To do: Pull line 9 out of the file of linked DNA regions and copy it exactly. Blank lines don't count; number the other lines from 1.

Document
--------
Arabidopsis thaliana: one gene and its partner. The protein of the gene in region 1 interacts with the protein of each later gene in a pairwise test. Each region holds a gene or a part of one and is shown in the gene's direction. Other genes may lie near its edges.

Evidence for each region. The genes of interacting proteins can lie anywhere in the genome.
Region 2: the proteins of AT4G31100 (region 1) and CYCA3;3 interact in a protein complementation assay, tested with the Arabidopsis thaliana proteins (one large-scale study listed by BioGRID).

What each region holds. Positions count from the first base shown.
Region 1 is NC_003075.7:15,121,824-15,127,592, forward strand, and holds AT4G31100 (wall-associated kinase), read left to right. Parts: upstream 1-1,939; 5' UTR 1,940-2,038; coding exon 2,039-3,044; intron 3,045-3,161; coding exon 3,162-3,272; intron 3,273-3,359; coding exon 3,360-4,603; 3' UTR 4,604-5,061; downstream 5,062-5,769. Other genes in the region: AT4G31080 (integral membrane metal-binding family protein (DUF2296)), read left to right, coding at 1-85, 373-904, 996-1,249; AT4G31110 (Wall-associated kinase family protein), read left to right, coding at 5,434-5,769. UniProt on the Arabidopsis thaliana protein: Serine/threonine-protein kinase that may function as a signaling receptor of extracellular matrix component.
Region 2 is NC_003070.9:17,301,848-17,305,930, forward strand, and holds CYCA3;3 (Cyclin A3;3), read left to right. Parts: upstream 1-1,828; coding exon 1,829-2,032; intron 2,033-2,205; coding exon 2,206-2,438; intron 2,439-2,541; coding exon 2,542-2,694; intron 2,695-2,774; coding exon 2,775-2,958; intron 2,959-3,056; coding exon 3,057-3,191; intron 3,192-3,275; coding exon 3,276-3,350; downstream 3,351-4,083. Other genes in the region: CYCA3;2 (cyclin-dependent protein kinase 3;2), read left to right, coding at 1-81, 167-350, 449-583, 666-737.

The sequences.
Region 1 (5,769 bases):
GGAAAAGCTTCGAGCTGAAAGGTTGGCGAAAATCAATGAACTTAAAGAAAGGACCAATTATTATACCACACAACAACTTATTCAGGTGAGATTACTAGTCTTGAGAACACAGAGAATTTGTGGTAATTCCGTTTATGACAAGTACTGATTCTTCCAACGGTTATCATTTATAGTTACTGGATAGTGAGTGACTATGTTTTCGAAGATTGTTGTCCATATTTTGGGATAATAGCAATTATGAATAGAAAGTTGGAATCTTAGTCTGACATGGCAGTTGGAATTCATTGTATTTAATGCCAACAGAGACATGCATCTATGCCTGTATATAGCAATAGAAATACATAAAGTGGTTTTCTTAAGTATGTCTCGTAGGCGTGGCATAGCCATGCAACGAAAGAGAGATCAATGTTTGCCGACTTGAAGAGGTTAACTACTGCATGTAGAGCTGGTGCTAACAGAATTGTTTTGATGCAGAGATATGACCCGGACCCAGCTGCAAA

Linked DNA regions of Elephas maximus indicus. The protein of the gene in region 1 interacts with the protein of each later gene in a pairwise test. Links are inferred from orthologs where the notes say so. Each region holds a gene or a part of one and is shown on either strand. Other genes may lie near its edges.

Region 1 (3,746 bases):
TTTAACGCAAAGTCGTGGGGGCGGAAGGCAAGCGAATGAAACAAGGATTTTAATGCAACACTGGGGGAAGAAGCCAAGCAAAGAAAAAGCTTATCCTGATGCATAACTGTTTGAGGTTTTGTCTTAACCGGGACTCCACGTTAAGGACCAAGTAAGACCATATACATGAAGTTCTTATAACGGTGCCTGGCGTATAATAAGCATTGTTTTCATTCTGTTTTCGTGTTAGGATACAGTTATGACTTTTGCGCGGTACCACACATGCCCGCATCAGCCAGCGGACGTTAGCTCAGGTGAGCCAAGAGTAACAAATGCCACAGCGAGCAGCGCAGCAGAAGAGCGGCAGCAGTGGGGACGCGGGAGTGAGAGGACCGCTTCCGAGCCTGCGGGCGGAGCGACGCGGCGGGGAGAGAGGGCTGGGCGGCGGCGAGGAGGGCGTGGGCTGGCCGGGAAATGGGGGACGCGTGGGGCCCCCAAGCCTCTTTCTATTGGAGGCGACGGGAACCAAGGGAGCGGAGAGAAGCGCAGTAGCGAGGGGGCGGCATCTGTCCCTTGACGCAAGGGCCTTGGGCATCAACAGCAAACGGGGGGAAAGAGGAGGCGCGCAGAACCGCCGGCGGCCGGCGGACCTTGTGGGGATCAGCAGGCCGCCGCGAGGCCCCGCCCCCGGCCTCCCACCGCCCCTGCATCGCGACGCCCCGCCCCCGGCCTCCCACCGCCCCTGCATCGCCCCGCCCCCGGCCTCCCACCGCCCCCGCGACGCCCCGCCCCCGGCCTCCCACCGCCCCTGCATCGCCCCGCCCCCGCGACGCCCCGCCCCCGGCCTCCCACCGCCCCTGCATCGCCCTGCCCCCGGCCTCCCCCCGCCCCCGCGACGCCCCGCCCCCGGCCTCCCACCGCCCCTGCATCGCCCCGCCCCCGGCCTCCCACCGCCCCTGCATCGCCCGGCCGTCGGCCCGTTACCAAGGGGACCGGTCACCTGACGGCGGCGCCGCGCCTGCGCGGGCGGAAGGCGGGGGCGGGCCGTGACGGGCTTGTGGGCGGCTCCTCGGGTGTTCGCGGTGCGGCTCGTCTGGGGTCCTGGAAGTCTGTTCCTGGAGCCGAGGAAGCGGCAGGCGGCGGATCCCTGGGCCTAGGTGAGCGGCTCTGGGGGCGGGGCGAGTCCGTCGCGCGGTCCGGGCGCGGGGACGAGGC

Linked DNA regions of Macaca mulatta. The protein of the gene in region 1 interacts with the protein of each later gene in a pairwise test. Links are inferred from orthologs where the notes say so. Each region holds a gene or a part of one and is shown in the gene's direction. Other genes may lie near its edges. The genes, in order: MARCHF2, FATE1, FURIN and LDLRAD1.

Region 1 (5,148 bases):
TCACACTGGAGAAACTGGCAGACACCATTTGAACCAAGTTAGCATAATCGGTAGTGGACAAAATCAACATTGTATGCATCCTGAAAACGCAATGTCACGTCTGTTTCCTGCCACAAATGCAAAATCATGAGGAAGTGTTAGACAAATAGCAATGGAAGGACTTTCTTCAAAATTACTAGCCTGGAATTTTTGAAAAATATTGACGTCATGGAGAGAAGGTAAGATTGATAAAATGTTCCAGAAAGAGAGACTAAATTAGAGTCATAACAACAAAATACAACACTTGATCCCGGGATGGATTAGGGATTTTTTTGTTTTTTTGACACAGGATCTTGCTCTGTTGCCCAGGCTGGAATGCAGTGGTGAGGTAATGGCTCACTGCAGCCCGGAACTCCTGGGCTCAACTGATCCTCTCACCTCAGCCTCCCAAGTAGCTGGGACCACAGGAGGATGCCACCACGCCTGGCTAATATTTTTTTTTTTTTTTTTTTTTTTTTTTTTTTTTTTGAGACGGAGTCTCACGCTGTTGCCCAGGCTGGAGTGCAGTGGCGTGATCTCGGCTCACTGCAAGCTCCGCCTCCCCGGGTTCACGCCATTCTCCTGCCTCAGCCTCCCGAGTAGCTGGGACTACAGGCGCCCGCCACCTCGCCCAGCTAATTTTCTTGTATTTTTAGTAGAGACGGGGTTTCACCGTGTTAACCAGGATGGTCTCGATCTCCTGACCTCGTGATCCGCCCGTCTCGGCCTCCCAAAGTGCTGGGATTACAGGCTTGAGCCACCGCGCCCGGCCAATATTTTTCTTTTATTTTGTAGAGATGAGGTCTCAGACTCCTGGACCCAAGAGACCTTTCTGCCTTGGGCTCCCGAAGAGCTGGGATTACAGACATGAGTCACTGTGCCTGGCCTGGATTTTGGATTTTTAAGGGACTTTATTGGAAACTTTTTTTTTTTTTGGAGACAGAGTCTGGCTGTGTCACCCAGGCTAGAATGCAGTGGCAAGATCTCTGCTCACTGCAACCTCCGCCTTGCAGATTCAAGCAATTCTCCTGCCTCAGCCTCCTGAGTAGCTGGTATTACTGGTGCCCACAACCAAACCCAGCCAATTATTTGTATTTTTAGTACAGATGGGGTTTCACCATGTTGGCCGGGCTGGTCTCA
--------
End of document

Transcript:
GGAAAAGCTTCGAGCTGAAAGGTTGGCGAAAATCAATGAACTTAAAGAAAGGACCAATTATTATACCACACAACAACTTATTCAGGTGAGATTACTAGTCTTGAGAACACAGAGAATTTGTGGTAATTCCGTTTATGACAAGTACTGATTCTTCCAACGGTTATCATTTATAGTTACTGGATAGTGAGTGACTATGTTTTCGAAGATTGTTGTCCATATTTTGGGATAATAGCAATTATGAATAGAAAGTTGGAATCTTAGTCTGACATGGCAGTTGGAATTCATTGTATTTAATGCCAACAGAGACATGCATCTATGCCTGTATATAGCAATAGAAATACATAAAGTGGTTTTCTTAAGTATGTCTCGTAGGCGTGGCATAGCCATGCAACGAAAGAGAGATCAATGTTTGCCGACTTGAAGAGGTTAACTACTGCATGTAGAGCTGGTGCTAACAGAATTGTTTTGATGCAGAGATATGACCCGGACCCAGCTGCAAA